Such is the dualism.

But John maintains the antithesis.

The “whole world” lies in darkness. All is under sin. Man’s soul and body are both corrupted with sin. And all sin is iniquity. But Christ has come to destroy the works of the devil, and the true light already shineth; the darkness is past, the day has dawned in Christ Jesus. His are all things. Satan is cast out because he has nothing in Christ.

And these two domains we cannot bring together in spiritual unison. The table of Christ and of the devil have nothing in common. Light and darkness cannot go hand in hand. God is light and there is no darkness in Him at all. And the children of God and the children of the devil will surely come to mani­festation antithetically in this evil world; they shall do so very concretely.

To bring to light the children of God in an evil world John admonishes the children not to love this world, as it wholly lies in sin and subjects all things under the power and dominion of sin. Nothing is sanctified by the world and set in the service of God. Its very religiousness in theory and in practice (dual­ism and self-improvement) is godlessness.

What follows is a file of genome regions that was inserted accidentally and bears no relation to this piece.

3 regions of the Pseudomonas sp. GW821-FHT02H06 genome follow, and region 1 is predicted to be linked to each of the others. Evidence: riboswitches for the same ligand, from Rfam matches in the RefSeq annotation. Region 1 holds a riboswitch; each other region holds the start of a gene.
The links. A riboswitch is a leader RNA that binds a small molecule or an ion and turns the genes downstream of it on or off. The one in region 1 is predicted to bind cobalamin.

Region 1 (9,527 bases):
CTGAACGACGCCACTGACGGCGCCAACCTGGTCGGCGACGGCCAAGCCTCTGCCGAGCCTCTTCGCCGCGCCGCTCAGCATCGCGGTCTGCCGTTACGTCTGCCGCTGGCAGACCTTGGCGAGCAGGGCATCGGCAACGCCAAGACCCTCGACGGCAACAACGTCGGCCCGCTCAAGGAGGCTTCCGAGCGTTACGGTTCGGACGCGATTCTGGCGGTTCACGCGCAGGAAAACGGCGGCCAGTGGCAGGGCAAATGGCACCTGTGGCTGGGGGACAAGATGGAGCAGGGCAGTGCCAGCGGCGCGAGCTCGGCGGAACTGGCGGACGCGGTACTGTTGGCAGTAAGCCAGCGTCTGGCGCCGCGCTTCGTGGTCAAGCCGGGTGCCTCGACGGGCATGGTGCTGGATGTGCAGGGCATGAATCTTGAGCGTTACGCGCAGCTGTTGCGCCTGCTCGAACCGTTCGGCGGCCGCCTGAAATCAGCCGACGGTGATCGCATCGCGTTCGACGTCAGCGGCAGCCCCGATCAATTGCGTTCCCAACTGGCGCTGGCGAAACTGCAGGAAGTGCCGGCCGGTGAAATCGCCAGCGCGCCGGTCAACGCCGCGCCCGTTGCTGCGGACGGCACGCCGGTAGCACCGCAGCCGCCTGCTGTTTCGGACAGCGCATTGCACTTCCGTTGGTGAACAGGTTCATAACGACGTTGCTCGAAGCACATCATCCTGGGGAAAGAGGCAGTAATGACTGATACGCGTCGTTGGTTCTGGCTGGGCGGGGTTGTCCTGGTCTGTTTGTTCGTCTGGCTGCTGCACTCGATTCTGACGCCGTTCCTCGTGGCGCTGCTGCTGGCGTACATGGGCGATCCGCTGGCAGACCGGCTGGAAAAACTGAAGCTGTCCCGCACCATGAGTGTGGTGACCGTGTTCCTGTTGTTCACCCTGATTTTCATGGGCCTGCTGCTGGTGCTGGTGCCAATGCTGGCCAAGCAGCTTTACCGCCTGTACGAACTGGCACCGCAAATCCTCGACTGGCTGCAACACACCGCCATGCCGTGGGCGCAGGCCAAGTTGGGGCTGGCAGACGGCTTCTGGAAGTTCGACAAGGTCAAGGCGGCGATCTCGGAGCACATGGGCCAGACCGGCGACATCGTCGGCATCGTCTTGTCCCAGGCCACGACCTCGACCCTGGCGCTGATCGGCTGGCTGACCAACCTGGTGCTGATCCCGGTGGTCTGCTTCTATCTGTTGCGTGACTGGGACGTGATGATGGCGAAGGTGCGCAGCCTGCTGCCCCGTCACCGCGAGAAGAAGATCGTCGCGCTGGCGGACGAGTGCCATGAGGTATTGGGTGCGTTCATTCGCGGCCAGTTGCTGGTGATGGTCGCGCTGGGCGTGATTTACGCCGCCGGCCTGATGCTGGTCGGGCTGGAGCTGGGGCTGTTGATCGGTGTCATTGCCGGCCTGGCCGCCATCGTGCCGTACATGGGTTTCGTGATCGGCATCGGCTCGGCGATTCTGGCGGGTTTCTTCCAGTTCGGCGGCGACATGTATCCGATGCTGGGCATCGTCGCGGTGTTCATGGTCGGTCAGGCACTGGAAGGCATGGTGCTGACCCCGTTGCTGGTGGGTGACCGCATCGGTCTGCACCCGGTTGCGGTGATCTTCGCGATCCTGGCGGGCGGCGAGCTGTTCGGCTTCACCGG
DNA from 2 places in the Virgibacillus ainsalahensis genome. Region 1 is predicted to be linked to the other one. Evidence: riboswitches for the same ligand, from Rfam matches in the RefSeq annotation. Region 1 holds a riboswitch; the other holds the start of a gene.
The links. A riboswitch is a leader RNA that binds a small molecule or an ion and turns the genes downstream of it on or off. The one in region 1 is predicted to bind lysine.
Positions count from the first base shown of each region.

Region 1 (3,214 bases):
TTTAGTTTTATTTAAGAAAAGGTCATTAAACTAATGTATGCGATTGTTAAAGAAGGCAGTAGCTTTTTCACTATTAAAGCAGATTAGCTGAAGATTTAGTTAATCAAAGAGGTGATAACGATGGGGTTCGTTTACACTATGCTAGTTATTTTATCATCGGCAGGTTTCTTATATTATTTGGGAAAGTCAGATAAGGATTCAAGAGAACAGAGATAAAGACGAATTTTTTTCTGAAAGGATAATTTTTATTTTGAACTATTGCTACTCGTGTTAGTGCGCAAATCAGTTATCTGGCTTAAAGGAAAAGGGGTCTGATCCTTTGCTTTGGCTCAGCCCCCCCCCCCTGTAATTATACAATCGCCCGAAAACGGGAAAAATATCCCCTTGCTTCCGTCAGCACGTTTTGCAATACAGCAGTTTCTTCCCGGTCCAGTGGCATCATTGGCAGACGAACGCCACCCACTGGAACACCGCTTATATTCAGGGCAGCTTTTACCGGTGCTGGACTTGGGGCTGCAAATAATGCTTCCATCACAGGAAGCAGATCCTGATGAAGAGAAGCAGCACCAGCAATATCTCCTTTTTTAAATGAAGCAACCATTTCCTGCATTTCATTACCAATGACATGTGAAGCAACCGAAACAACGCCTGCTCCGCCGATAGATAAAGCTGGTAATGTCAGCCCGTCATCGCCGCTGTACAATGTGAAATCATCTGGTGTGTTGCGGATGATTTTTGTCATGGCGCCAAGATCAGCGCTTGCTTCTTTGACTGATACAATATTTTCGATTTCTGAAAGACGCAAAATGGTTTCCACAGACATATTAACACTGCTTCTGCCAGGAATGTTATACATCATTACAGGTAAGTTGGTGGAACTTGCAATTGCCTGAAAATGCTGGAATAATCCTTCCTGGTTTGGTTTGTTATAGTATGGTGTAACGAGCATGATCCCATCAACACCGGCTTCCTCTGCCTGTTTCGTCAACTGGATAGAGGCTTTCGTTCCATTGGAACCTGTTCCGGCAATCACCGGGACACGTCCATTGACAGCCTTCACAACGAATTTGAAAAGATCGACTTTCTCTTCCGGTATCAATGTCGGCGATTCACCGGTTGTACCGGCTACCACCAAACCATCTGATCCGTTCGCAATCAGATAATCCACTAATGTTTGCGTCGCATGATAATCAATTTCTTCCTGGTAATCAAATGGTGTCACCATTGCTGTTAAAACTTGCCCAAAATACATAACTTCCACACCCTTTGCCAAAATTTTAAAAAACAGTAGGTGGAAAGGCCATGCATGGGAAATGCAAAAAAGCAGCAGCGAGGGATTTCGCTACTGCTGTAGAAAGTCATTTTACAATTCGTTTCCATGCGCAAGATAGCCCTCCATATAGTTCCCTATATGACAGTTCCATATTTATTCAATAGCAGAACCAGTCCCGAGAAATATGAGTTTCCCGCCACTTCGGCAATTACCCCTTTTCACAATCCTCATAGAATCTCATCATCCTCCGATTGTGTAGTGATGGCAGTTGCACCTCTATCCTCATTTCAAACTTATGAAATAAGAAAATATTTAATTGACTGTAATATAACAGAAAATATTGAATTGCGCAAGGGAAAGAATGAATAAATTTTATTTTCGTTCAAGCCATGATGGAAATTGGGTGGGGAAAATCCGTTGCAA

In this world we live as people of God on “old year’s eve”; into this world we will continue to move in the year before us.

But He that sitteth on the throne is great in power and excellent in judgment. He keeps us by His Word and power in the faith that conquers the world. He says to His beloved children: Little children, keep yourselves unpolluted from this evil world. Simply say in obedience: it is written in the book of the testimony of God concerning His Son that I shall not love the world!                                                                     

G. Lubbers